Saturday, March 5, 2016
Josef Sudek (1896 –1976) was a Czech photographer, best known for his photographs of Prague.
Sudek was originally a bookbinder. During The First World War, drafted into the Austro-Hungarian Army and serving on the Italian Front, he was wounded and his right arm had to be amputated. Although he had no previous photo experience, he studied photography for two years under Jaromir Funke. His Army disability pension gave him leeway to make art, and he worked during the 1920s in the romantic Pictorialist style.
Always pushing the boundaries, a local camera club expelled him for arguing about the need to move forwards from 'painterly' photography. Sudek then founded the progressive Czech Photographic Society in 1924. Despite only having one arm, he used large, bulky cameras with the aid of assistants.
His early work included many series of light falling in the interior of St. Vitus Cathedral. During and after World War II Sudek created haunting night-scapes and panoramas of Prague, photographed the wooded landscape of Bohemia, and the window-glass that led to his garden (the famous The Window of My Atelier series). He went on to photograph the crowded interior of his studio (the Labyrinths series).
His first Western show was at George Eastman House in 1974 and he published 16 books during his life.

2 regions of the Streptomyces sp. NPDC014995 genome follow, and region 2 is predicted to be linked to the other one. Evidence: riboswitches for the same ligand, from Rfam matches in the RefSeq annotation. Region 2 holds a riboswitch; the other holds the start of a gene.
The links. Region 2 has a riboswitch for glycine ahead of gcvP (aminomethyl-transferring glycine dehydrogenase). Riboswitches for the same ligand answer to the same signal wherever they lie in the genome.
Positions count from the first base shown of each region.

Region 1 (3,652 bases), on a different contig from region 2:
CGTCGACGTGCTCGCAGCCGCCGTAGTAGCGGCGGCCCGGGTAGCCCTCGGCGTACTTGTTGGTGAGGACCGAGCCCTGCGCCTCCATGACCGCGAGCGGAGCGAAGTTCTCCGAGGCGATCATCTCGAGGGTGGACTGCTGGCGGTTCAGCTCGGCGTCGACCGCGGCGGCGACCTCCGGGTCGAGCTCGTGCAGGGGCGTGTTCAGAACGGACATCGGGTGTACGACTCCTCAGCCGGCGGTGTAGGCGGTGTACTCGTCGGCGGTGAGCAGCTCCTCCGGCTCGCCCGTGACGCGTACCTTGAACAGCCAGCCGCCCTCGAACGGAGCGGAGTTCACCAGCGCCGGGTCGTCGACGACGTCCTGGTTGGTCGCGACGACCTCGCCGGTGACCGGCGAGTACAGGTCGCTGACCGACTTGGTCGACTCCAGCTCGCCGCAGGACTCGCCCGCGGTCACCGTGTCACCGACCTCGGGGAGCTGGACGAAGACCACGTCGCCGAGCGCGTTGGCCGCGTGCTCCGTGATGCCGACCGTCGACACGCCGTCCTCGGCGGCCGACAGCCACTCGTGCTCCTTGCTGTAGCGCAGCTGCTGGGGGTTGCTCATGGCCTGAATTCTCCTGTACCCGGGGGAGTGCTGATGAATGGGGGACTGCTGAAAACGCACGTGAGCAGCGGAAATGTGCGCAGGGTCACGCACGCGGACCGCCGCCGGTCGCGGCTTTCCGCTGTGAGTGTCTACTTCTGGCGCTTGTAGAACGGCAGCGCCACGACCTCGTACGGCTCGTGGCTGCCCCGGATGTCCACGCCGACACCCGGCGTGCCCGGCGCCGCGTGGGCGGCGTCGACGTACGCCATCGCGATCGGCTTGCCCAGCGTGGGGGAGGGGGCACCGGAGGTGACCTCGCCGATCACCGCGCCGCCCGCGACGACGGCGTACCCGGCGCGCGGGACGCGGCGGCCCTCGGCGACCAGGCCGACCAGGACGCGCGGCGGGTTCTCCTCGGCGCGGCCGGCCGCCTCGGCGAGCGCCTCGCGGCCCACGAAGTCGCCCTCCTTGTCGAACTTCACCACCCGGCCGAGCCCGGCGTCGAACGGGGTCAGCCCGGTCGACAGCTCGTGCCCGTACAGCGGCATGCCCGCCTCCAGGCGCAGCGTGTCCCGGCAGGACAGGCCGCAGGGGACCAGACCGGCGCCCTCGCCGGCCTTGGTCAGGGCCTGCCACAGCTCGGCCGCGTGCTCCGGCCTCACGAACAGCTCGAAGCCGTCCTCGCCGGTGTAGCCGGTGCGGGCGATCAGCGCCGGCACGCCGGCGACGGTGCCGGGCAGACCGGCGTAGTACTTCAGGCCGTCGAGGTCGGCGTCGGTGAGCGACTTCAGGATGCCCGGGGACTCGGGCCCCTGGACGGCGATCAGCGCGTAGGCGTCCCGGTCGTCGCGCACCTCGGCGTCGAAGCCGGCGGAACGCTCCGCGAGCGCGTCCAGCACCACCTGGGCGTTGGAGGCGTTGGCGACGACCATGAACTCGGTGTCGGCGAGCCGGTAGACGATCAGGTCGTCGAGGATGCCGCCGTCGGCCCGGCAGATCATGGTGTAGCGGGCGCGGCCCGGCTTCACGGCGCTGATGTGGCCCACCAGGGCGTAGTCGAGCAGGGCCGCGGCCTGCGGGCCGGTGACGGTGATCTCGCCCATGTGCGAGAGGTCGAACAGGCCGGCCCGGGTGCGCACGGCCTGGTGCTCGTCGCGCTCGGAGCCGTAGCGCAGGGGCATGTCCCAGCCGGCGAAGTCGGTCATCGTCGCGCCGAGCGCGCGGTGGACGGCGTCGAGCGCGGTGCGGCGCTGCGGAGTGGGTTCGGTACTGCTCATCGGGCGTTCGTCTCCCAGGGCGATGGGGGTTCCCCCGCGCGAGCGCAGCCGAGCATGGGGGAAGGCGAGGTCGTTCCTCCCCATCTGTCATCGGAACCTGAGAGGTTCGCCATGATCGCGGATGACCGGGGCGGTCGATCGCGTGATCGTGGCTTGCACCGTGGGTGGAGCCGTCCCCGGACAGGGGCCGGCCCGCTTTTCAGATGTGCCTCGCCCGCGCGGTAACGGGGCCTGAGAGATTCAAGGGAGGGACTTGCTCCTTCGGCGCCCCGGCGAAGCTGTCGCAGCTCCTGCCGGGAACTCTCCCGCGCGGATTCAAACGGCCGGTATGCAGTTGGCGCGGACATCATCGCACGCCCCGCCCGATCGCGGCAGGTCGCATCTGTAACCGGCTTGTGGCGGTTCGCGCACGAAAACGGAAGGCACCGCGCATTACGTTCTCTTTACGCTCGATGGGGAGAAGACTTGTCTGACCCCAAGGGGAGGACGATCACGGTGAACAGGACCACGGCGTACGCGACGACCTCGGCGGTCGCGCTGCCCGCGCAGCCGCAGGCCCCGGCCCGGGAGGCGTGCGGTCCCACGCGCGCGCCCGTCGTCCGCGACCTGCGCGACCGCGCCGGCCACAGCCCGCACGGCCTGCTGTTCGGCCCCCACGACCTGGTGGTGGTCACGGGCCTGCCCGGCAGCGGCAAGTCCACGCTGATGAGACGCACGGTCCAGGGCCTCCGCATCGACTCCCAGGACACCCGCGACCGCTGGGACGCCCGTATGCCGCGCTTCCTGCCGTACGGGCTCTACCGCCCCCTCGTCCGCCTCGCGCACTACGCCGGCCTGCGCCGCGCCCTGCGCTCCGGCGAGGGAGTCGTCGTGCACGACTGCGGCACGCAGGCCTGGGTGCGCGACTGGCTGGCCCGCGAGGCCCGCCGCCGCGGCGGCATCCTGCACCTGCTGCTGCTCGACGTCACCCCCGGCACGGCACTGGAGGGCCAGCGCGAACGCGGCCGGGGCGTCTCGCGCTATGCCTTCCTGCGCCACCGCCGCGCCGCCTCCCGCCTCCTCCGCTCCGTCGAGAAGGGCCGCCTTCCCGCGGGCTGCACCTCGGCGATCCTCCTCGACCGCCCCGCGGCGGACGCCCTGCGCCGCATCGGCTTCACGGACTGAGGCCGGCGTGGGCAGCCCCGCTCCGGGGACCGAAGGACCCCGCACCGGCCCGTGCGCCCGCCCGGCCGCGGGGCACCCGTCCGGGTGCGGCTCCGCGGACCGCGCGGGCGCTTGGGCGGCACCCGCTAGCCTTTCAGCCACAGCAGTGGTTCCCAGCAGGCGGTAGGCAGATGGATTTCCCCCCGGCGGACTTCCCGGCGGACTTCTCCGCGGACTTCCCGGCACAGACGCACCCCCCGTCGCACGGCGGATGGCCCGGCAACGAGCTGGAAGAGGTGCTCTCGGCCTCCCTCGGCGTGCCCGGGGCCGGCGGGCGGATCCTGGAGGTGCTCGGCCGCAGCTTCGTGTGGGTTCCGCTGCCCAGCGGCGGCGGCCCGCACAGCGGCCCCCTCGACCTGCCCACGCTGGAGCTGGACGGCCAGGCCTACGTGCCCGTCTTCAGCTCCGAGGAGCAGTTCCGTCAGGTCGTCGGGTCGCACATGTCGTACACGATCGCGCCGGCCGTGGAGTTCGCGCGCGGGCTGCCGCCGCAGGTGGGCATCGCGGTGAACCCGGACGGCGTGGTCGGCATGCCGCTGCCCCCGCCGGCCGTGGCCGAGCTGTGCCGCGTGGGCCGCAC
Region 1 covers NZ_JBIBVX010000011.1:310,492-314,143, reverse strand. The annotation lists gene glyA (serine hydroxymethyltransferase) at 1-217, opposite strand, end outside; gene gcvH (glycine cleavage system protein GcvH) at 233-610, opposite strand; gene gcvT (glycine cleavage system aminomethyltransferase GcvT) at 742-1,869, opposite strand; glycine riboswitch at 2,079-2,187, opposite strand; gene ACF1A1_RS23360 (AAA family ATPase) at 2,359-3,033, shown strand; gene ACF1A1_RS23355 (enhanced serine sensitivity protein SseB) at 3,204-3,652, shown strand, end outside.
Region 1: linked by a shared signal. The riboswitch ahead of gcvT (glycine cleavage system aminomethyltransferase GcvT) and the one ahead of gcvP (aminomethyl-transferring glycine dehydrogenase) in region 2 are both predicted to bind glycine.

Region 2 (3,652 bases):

Known as the "Poet of Prague", Sudek never married, and was a shy, retiring person. He never appeared at his exhibit openings and few people appear in his photographs. Despite the privations of the war and Communism, he kept a renowned record collection of classical music.
Portrait of Andrej Bobruska
In addition to conventional biographies of Josef Sudek, John Banville's Prague Pictures: Portraits ofa City introduces the reader to the city through the photographic lens of Joseph Sudek. Banville relates how he became enlisted to smuggle Sudek's photographs to the United States and through his tale and the story of Josef Sudek muses on the history of Prague in its gravity and melancholy, torn by war and oppression. He re-creates the anxiety that must have faced the photographer in a city where, under Nazi occupation, landscape photography could be a mortal offense.